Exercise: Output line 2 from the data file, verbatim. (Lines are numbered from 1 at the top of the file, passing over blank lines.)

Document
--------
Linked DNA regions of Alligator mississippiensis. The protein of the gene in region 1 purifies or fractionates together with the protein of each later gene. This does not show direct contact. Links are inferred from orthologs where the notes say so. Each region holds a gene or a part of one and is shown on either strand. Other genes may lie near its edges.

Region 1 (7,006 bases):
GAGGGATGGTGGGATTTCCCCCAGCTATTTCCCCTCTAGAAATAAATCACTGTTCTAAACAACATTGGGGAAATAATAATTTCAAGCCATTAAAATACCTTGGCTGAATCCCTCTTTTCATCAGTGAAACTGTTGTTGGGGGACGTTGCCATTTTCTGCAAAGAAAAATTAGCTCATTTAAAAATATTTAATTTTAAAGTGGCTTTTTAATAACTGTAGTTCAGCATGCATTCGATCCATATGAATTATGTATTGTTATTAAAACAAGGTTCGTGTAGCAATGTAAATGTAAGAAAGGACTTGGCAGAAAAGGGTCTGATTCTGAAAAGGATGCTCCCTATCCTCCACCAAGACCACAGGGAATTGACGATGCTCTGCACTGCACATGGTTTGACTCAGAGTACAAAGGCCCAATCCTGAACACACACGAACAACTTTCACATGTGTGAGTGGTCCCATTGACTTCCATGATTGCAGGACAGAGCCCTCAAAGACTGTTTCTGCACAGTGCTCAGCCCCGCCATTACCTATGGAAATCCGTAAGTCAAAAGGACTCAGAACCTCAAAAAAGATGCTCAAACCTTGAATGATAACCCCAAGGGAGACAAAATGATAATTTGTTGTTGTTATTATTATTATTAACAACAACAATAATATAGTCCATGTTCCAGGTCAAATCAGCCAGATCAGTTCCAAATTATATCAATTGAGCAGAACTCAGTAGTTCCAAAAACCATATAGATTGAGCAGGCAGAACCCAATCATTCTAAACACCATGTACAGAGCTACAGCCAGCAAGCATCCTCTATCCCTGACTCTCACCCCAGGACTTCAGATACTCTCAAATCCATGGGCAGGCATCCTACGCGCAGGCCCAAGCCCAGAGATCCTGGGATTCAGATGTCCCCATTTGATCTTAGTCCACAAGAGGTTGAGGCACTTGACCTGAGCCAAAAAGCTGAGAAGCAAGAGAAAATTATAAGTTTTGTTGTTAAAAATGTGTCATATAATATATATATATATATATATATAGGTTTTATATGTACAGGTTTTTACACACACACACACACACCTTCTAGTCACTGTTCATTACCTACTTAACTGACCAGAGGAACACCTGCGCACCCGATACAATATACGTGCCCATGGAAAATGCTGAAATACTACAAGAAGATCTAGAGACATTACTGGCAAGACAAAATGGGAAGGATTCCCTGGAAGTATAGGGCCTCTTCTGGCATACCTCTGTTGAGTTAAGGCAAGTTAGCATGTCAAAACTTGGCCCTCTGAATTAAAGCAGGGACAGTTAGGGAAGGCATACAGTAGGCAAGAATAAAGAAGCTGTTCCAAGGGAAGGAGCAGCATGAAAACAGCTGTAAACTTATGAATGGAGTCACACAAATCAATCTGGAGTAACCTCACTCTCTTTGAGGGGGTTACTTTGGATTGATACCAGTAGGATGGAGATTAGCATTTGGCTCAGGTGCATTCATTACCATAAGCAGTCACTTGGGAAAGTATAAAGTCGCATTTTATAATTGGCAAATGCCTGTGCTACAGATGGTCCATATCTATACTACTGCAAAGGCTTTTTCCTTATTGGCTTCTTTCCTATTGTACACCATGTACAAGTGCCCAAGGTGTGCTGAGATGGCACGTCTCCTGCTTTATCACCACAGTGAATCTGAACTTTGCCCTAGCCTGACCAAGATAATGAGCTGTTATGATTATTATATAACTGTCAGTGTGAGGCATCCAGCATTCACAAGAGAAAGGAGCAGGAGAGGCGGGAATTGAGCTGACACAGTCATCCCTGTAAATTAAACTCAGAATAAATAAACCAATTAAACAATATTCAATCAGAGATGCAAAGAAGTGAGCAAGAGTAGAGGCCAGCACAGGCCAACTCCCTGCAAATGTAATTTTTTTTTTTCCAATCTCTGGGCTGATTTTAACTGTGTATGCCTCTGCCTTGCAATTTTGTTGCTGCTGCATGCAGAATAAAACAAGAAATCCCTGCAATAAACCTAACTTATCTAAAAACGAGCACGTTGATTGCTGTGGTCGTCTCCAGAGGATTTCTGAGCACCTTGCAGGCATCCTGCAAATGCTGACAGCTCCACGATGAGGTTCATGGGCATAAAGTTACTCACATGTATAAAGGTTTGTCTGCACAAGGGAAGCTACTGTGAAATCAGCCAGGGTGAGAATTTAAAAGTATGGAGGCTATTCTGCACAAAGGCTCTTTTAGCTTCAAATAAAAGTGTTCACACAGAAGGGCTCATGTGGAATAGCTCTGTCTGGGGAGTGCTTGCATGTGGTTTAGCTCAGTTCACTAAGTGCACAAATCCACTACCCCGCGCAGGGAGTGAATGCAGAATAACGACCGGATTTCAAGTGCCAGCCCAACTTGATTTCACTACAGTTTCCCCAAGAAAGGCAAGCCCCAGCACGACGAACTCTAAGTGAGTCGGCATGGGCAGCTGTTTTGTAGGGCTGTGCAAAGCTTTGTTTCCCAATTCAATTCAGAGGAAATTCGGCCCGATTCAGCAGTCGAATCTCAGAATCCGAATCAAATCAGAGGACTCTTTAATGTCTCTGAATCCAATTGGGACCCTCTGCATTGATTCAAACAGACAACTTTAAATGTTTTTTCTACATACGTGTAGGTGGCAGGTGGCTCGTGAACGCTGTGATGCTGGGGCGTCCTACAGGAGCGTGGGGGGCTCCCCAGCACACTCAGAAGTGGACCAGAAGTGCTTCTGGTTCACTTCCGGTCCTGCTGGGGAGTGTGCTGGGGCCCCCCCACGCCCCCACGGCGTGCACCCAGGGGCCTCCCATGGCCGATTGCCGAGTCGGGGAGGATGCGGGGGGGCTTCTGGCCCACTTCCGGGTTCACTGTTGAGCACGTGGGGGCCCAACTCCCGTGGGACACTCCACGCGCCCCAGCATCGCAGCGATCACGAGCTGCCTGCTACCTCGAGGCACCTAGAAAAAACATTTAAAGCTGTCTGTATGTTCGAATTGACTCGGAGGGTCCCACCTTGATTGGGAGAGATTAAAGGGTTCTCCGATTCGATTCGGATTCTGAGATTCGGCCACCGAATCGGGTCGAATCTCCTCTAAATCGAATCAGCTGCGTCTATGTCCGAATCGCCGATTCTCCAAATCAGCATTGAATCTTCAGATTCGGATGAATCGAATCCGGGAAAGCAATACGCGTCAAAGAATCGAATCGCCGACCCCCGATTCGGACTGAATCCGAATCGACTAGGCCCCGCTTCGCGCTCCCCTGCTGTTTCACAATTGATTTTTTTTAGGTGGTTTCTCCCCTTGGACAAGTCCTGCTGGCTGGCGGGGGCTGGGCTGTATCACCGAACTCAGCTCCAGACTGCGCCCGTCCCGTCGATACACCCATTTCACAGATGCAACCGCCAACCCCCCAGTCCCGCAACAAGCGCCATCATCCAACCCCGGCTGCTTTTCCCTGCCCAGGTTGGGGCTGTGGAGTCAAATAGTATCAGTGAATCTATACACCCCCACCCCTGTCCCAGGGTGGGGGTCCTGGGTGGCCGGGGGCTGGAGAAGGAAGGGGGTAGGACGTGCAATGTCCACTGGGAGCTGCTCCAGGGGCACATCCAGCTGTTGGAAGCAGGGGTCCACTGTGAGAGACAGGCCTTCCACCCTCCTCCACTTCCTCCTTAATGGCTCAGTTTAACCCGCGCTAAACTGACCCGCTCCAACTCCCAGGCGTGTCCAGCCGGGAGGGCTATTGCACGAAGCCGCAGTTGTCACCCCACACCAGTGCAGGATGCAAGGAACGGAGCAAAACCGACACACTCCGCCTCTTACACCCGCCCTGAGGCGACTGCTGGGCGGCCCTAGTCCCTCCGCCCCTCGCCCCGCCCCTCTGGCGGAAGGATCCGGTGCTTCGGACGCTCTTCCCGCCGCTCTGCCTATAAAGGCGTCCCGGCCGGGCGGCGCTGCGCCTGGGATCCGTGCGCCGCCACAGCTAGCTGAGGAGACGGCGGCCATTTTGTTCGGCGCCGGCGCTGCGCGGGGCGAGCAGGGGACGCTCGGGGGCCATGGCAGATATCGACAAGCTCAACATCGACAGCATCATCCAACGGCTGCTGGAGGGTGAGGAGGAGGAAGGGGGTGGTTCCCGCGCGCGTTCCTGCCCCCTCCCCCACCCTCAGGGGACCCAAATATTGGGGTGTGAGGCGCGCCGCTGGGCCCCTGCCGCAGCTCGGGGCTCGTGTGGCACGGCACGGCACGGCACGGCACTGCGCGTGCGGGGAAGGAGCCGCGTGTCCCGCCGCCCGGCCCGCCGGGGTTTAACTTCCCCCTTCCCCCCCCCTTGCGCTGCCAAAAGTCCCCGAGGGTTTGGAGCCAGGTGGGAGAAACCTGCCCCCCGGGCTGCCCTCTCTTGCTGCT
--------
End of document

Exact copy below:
Region 1 (7,006 bases):